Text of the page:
The process of taking property, by either a government or a private company, like a power utility, that has the right to take it, is referred to in tax parlance as an involuntary conversion. In a typical example, a landowner accepts money, either through the process of condemnation, or under threat of condemnation, for property or property rights.
An owner of real estate which is taken by involuntary conversion has the option of keeping the money and recognizing a long-term capital gain, as though the property had simply been sold, or he can use the money to purchase replacement property. If he elects not to replace the property, then the gain is calculated as being the difference between his cost basis in the property, and the condemnation proceeds. If he elects to spend all of the proceeds on replacement property, he generally has until December 31 of the second year after the year the proceeds were received. If the property was real estate used in a trade or business, he has until December 31 of the third year after the year the proceeds were received. If the entire proceeds are not used on replacement property, then the unused funds are taxed as a long-term capital gain in the year they were received.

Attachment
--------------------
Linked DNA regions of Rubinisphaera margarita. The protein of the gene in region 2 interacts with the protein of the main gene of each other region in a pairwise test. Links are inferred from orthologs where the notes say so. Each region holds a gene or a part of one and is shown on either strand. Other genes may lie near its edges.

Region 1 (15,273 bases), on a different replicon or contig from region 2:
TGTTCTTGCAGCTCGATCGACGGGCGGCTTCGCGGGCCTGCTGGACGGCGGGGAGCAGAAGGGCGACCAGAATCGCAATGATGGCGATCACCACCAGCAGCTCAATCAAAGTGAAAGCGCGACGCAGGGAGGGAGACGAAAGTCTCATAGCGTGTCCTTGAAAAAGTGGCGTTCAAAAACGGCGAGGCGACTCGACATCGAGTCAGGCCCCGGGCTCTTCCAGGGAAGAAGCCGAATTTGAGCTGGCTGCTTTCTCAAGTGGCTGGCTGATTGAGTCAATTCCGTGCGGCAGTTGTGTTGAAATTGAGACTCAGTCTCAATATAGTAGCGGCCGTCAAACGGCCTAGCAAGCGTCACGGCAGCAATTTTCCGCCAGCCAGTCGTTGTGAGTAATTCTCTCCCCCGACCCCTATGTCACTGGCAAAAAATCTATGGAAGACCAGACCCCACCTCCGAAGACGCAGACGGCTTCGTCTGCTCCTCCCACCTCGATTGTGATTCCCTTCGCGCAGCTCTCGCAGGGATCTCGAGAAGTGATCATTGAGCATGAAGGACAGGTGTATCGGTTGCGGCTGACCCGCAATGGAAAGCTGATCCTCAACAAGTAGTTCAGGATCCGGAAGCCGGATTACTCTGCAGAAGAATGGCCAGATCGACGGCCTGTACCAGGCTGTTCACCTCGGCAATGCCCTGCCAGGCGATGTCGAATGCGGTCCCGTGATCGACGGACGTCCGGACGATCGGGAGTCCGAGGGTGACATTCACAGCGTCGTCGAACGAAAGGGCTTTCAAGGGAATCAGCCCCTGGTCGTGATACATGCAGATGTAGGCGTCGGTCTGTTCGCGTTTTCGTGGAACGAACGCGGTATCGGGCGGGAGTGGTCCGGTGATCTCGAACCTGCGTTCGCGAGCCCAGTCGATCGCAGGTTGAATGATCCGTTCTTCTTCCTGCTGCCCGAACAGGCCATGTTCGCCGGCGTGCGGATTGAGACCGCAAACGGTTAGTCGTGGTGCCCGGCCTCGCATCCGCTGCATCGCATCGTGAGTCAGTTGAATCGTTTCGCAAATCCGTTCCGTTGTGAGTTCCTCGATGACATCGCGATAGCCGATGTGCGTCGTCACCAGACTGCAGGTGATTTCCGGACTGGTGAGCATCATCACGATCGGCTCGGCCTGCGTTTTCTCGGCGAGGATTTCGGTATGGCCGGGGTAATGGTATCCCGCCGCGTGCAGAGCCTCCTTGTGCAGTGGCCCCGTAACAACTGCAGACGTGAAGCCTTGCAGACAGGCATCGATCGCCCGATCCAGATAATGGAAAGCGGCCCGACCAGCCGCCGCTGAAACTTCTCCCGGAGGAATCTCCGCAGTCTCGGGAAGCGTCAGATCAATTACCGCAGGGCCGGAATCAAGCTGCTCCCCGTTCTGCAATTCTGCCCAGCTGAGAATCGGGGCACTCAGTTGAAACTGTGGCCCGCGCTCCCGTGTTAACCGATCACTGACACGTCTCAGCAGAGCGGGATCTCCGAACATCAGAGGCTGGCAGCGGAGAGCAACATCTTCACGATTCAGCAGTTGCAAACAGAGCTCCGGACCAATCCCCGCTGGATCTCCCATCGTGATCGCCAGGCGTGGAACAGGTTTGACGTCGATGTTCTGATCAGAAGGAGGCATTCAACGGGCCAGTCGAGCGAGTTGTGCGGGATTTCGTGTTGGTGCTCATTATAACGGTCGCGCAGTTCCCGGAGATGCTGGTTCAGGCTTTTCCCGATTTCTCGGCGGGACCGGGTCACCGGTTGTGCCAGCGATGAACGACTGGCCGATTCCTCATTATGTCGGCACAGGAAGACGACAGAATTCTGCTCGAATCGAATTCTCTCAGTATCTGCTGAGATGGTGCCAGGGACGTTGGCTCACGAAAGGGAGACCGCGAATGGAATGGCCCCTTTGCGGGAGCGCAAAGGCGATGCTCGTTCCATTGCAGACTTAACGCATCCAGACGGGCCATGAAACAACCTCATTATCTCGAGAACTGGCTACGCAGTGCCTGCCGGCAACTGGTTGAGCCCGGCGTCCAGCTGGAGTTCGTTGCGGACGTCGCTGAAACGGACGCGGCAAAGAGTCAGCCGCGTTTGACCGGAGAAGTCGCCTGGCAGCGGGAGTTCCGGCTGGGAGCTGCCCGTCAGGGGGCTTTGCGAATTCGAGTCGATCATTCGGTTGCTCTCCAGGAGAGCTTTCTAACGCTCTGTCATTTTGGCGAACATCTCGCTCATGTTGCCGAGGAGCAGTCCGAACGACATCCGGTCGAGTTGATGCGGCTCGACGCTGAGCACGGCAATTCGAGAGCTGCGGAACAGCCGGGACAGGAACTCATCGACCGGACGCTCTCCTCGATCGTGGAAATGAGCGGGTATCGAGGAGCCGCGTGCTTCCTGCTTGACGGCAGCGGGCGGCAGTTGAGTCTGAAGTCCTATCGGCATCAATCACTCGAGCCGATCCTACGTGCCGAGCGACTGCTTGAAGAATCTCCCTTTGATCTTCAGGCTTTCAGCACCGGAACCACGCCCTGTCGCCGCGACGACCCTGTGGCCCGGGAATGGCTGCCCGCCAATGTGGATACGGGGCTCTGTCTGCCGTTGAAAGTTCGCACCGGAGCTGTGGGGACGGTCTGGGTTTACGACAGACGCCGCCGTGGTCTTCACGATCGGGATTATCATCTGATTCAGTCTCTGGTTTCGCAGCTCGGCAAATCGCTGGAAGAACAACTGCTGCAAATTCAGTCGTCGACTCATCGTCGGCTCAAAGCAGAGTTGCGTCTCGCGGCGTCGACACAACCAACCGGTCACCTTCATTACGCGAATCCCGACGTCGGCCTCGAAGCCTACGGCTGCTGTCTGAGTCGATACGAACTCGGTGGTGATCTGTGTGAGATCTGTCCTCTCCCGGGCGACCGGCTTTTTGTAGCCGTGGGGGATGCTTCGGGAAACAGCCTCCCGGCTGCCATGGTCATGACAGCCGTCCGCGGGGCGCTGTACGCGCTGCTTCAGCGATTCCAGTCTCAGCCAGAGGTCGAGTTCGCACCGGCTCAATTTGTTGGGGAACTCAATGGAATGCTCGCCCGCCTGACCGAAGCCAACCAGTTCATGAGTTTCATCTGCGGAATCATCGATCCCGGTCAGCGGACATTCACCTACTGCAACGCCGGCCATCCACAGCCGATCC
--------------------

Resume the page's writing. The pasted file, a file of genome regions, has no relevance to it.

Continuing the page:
In the year the money is received, if the owner is going to use the replacement option to avoid recognizing and paying tax on the money, he must provide information in his income tax return that describes the condemnation transaction, the plans for using the proceeds on replacement property, and make a positive election to postpone recognizing the gain. In the year the replacement property is obtained, a statement describing the replacement property, and referring back to the earlier year of the involuntary conversion should be attached to the tax return for that year.
Some types of payments are nontaxable. Relocation assistance is generally not taxable, and severance damages, which represent compensation for decrease in value of property which was not taken, can be treated as a reduction in the cost basis of the retained property, and may be nontaxable. In addition, condemnation proceeds for a principal residence are generally not taxable, unless the gain exceeds the allocable amount of the principal residence exclusion. This is usually $500,000 on a joint tax return, and $250,000 otherwise.
Additional situations and concepts relating to condemnation awards can be found in IRS Publication 544.